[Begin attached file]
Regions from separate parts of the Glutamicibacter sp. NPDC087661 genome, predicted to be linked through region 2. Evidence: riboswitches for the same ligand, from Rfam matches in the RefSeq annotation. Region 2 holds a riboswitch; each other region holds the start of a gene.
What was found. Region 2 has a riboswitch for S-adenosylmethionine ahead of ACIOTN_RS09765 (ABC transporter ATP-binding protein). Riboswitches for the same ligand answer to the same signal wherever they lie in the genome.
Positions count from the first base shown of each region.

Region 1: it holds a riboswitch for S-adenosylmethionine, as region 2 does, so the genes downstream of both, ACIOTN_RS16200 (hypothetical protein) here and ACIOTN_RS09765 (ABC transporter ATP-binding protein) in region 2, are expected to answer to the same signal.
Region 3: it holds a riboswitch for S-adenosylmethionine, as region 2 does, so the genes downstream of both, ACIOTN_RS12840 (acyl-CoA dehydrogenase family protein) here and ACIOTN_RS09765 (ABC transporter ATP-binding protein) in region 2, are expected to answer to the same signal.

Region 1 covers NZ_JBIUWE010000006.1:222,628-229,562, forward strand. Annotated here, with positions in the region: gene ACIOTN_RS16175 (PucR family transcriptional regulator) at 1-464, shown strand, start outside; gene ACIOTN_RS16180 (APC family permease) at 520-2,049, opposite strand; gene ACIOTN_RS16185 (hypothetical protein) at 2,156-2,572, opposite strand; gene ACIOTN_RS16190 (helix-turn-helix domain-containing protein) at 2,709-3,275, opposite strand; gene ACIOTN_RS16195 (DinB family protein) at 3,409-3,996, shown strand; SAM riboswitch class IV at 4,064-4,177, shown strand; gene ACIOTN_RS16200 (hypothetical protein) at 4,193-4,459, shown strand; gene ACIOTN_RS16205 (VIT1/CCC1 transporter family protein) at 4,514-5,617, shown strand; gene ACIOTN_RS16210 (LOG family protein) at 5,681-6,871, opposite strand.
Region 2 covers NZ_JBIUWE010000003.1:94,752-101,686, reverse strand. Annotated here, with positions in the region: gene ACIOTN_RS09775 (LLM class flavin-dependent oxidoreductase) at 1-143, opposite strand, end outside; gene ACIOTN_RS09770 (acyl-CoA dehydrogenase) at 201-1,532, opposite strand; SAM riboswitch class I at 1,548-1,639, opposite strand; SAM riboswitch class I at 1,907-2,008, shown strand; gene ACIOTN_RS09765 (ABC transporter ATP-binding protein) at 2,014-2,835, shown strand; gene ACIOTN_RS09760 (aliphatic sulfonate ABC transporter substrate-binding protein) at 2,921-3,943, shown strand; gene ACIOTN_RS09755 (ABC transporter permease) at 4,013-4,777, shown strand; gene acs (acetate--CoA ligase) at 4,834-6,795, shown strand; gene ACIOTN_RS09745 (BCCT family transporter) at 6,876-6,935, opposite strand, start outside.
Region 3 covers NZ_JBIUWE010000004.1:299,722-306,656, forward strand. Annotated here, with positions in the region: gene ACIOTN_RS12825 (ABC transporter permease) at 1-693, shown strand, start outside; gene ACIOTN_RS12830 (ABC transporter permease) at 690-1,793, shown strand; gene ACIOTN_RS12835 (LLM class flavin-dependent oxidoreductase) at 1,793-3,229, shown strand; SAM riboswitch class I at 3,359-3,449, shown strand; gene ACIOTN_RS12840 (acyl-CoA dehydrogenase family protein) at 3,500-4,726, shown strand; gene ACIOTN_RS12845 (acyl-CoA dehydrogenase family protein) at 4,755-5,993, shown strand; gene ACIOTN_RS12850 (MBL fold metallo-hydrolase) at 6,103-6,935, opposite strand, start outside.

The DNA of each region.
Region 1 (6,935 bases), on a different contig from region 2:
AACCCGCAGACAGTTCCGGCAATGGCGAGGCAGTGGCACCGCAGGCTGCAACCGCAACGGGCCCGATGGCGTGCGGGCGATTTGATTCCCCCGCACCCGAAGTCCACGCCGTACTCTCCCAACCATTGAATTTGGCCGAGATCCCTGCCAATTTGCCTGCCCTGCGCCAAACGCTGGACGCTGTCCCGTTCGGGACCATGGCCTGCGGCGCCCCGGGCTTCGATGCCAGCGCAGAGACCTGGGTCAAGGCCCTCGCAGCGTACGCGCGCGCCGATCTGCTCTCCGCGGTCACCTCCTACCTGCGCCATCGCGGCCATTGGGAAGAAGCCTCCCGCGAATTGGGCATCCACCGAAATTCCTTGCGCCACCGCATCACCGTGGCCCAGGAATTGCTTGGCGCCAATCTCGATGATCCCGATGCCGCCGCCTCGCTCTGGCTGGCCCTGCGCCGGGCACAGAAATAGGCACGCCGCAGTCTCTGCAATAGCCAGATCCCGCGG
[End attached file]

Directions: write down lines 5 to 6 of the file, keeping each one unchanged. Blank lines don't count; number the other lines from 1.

Region 3: it holds a riboswitch for S-adenosylmethionine, as region 2 does, so the genes downstream of both, ACIOTN_RS12840 (acyl-CoA dehydrogenase family protein) here and ACIOTN_RS09765 (ABC transporter ATP-binding protein) in region 2, are expected to answer to the same signal.

Region 1 covers NZ_JBIUWE010000006.1:222,628-229,562, forward strand. Annotated here, with positions in the region: gene ACIOTN_RS16175 (PucR family transcriptional regulator) at 1-464, shown strand, start outside; gene ACIOTN_RS16180 (APC family permease) at 520-2,049, opposite strand; gene ACIOTN_RS16185 (hypothetical protein) at 2,156-2,572, opposite strand; gene ACIOTN_RS16190 (helix-turn-helix domain-containing protein) at 2,709-3,275, opposite strand; gene ACIOTN_RS16195 (DinB family protein) at 3,409-3,996, shown strand; SAM riboswitch class IV at 4,064-4,177, shown strand; gene ACIOTN_RS16200 (hypothetical protein) at 4,193-4,459, shown strand; gene ACIOTN_RS16205 (VIT1/CCC1 transporter family protein) at 4,514-5,617, shown strand; gene ACIOTN_RS16210 (LOG family protein) at 5,681-6,871, opposite strand.